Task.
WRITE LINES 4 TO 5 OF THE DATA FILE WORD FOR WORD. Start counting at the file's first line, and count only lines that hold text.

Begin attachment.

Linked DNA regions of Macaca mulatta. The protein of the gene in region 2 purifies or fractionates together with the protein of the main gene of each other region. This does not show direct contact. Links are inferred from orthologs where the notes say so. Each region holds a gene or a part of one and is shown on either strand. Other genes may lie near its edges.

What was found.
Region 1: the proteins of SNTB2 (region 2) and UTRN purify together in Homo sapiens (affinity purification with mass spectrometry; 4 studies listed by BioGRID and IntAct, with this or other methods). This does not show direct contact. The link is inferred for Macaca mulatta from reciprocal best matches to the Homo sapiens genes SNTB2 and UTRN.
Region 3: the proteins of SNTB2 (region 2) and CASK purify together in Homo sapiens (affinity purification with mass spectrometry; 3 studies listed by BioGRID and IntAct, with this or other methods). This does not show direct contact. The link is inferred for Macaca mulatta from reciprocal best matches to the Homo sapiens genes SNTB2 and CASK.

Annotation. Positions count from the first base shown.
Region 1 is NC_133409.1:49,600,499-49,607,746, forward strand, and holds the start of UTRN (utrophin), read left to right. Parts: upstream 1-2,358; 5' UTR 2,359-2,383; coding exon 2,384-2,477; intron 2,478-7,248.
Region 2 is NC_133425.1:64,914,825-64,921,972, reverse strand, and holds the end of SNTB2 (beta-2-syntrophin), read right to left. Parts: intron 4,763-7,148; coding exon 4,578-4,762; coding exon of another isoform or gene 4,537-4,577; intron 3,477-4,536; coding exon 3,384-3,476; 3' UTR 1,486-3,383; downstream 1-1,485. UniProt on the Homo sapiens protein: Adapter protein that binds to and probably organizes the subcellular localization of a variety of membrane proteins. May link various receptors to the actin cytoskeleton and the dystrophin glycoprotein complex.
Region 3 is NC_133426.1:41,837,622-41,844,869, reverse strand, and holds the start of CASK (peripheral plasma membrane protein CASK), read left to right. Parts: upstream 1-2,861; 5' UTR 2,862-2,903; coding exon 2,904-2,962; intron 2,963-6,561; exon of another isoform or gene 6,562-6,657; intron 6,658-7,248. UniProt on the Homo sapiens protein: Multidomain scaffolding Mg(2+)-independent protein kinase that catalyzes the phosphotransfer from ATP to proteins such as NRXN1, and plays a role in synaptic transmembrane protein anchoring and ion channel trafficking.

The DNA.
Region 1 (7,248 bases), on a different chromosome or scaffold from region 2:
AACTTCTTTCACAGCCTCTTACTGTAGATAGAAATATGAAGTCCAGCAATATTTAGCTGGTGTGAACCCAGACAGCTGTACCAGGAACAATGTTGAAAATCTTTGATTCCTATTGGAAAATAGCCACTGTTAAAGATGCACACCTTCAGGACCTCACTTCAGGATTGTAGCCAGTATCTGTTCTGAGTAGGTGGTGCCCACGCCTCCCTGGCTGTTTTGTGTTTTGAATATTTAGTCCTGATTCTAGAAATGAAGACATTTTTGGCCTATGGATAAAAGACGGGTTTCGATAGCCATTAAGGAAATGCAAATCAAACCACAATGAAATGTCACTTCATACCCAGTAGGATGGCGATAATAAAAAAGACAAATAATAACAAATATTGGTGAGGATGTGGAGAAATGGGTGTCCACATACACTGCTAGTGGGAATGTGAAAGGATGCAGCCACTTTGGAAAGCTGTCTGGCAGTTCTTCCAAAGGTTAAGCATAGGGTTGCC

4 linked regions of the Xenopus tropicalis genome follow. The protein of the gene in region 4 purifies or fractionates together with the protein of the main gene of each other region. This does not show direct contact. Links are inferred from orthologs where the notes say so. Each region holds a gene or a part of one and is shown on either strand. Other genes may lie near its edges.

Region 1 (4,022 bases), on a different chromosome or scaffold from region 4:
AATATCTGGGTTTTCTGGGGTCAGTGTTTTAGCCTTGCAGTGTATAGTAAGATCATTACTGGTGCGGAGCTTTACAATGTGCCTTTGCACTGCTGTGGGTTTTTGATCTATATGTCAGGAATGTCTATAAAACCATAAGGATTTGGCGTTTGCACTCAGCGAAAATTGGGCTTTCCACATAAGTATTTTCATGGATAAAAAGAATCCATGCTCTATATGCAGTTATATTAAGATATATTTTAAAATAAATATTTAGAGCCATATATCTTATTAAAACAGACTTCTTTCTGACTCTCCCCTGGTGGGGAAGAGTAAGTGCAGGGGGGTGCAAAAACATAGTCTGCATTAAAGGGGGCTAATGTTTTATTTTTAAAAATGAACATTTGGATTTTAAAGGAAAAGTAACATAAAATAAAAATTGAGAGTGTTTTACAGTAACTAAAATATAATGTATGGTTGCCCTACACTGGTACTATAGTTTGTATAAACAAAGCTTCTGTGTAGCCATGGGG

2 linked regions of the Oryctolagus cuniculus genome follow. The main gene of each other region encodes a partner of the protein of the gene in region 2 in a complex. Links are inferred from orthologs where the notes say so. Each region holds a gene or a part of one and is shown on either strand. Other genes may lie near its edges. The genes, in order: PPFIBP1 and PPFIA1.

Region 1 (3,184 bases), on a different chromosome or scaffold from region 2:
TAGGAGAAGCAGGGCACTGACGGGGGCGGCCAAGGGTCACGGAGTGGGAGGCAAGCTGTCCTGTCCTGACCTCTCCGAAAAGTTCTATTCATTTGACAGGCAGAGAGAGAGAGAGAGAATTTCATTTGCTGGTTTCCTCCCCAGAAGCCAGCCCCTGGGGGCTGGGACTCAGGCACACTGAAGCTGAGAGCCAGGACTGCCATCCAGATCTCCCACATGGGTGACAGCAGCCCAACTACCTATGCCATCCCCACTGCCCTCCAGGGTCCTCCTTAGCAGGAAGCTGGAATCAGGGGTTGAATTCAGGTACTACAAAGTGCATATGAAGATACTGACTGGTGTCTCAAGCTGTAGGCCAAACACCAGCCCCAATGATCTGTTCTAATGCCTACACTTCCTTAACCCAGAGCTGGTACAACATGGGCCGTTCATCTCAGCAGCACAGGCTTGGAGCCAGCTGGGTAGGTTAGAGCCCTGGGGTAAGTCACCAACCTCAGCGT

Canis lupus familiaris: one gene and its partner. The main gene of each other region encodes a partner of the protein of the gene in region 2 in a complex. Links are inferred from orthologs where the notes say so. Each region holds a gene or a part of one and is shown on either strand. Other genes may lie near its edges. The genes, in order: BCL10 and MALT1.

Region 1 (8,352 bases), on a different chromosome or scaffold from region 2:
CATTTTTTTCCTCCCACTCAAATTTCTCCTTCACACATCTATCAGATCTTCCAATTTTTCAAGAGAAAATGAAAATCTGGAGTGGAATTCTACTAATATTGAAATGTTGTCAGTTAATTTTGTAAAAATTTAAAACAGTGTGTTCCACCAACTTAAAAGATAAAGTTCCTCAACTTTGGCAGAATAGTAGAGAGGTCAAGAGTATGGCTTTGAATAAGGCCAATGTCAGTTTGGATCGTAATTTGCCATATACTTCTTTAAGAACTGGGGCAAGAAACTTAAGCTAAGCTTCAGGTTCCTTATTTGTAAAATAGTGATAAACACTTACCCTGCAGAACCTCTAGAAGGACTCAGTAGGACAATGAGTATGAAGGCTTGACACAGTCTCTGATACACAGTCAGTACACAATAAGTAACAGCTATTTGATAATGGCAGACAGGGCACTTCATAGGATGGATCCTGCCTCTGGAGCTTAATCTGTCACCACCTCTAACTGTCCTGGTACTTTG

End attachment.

Region 3: the proteins of SNTB2 (region 2) and CASK purify together in Homo sapiens (affinity purification with mass spectrometry; 3 studies listed by BioGRID and IntAct, with this or other methods). This does not show direct contact. The link is inferred for Macaca mulatta from reciprocal best matches to the Homo sapiens genes SNTB2 and CASK.

Annotation. Positions count from the first base shown.